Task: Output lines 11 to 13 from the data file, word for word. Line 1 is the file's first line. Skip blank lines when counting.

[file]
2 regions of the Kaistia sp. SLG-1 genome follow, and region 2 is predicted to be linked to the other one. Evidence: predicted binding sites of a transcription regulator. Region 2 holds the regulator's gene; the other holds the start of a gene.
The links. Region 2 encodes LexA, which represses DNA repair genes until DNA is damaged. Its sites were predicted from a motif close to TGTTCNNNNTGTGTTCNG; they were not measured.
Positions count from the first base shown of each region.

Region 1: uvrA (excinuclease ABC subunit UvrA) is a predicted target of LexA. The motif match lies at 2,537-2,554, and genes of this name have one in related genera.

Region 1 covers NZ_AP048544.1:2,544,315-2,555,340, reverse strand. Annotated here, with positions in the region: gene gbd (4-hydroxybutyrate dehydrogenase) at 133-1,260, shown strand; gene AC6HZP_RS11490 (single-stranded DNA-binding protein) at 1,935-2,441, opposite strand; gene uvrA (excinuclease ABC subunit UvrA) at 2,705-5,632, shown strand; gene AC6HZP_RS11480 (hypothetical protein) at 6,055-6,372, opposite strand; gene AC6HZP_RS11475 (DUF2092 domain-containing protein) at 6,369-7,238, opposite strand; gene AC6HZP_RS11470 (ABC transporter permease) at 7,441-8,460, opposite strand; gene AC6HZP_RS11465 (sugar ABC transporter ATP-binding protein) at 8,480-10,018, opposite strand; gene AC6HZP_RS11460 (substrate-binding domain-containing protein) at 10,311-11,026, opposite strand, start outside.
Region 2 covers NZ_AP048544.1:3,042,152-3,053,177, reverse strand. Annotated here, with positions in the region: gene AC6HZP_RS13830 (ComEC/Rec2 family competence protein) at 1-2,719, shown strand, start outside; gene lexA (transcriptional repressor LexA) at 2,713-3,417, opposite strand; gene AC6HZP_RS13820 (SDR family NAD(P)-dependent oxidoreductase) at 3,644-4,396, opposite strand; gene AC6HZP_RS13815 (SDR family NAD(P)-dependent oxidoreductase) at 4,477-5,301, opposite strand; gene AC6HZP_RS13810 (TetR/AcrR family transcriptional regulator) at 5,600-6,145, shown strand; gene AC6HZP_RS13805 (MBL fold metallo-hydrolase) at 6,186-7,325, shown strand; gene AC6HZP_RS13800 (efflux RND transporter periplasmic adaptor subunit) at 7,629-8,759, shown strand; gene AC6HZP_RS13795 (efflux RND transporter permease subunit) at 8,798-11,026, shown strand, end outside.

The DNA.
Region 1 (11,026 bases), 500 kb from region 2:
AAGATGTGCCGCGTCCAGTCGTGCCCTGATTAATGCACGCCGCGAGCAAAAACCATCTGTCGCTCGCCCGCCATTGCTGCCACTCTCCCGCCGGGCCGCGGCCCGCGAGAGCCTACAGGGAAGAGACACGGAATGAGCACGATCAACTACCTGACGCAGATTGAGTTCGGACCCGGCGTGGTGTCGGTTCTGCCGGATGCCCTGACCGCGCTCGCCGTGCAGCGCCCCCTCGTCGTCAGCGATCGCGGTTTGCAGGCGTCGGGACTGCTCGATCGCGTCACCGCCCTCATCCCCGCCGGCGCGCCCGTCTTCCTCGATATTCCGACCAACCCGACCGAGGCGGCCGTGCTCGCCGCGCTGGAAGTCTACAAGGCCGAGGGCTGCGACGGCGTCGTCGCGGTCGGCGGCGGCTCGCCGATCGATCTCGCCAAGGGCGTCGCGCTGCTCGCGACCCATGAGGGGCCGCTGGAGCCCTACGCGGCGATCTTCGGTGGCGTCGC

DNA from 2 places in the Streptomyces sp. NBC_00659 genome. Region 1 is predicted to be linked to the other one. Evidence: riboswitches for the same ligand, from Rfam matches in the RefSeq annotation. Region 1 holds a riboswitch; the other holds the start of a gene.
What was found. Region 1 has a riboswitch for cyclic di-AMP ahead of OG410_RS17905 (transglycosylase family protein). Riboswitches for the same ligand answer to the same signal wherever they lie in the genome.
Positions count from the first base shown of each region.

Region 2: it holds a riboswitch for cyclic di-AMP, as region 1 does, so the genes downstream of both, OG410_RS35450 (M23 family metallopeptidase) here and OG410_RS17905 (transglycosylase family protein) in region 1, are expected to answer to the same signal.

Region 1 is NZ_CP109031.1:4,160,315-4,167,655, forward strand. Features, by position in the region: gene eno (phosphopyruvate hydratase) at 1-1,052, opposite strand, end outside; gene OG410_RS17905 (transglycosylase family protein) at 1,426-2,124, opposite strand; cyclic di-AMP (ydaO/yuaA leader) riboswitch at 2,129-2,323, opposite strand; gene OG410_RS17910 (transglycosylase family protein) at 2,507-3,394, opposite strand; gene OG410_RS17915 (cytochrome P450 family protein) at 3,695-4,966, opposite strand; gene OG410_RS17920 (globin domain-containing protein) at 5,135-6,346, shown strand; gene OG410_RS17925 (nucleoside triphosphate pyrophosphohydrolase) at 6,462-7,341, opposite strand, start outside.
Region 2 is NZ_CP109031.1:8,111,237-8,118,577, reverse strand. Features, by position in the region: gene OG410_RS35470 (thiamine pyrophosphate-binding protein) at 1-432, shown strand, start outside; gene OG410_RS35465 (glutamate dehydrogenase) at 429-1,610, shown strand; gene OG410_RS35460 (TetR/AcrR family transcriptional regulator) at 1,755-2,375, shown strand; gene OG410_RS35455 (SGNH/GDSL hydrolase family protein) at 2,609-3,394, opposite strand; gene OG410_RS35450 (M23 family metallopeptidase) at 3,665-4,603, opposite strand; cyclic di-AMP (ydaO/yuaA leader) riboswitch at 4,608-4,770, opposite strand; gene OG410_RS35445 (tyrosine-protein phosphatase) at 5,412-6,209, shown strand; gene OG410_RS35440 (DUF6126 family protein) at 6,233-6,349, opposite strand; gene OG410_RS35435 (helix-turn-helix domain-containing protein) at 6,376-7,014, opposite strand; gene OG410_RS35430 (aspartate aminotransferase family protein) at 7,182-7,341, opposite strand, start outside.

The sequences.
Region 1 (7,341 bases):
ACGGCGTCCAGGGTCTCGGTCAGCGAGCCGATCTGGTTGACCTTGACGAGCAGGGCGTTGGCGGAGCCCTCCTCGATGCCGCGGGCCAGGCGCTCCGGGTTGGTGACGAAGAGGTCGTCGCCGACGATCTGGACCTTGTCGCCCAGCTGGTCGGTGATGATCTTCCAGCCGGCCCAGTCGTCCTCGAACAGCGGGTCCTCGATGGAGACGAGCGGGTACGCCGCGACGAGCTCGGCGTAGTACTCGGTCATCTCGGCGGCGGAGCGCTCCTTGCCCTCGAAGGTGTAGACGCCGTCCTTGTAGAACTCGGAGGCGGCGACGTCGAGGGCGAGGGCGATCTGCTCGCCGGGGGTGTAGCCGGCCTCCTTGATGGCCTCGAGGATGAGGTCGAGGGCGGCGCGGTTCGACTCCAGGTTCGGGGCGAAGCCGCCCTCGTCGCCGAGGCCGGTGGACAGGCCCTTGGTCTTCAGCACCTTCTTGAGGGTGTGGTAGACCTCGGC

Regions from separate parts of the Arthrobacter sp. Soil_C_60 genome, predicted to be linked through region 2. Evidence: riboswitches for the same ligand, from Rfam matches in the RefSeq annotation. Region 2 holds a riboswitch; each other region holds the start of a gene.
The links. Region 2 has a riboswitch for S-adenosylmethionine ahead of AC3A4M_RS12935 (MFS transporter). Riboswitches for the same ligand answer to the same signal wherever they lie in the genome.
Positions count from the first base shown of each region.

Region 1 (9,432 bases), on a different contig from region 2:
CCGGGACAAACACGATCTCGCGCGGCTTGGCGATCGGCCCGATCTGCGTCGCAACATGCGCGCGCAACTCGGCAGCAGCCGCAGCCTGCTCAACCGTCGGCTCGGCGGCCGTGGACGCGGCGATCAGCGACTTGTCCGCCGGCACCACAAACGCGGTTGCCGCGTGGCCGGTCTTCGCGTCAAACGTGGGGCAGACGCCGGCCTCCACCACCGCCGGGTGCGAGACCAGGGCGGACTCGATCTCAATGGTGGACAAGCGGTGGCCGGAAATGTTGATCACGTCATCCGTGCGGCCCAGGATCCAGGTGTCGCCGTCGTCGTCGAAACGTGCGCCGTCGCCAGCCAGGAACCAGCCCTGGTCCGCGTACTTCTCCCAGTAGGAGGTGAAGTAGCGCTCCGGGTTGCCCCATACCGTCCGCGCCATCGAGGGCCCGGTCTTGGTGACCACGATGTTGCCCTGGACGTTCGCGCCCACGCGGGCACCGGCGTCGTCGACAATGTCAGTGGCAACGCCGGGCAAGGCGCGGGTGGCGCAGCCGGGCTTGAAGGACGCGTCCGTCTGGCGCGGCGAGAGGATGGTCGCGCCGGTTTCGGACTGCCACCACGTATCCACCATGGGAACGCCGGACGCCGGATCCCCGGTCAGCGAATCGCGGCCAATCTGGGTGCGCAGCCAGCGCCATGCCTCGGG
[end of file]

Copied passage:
What was found. Region 1 has a riboswitch for cyclic di-AMP ahead of OG410_RS17905 (transglycosylase family protein). Riboswitches for the same ligand answer to the same signal wherever they lie in the genome.
Positions count from the first base shown of each region.

Region 2: it holds a riboswitch for cyclic di-AMP, as region 1 does, so the genes downstream of both, OG410_RS35450 (M23 family metallopeptidase) here and OG410_RS17905 (transglycosylase family protein) in region 1, are expected to answer to the same signal.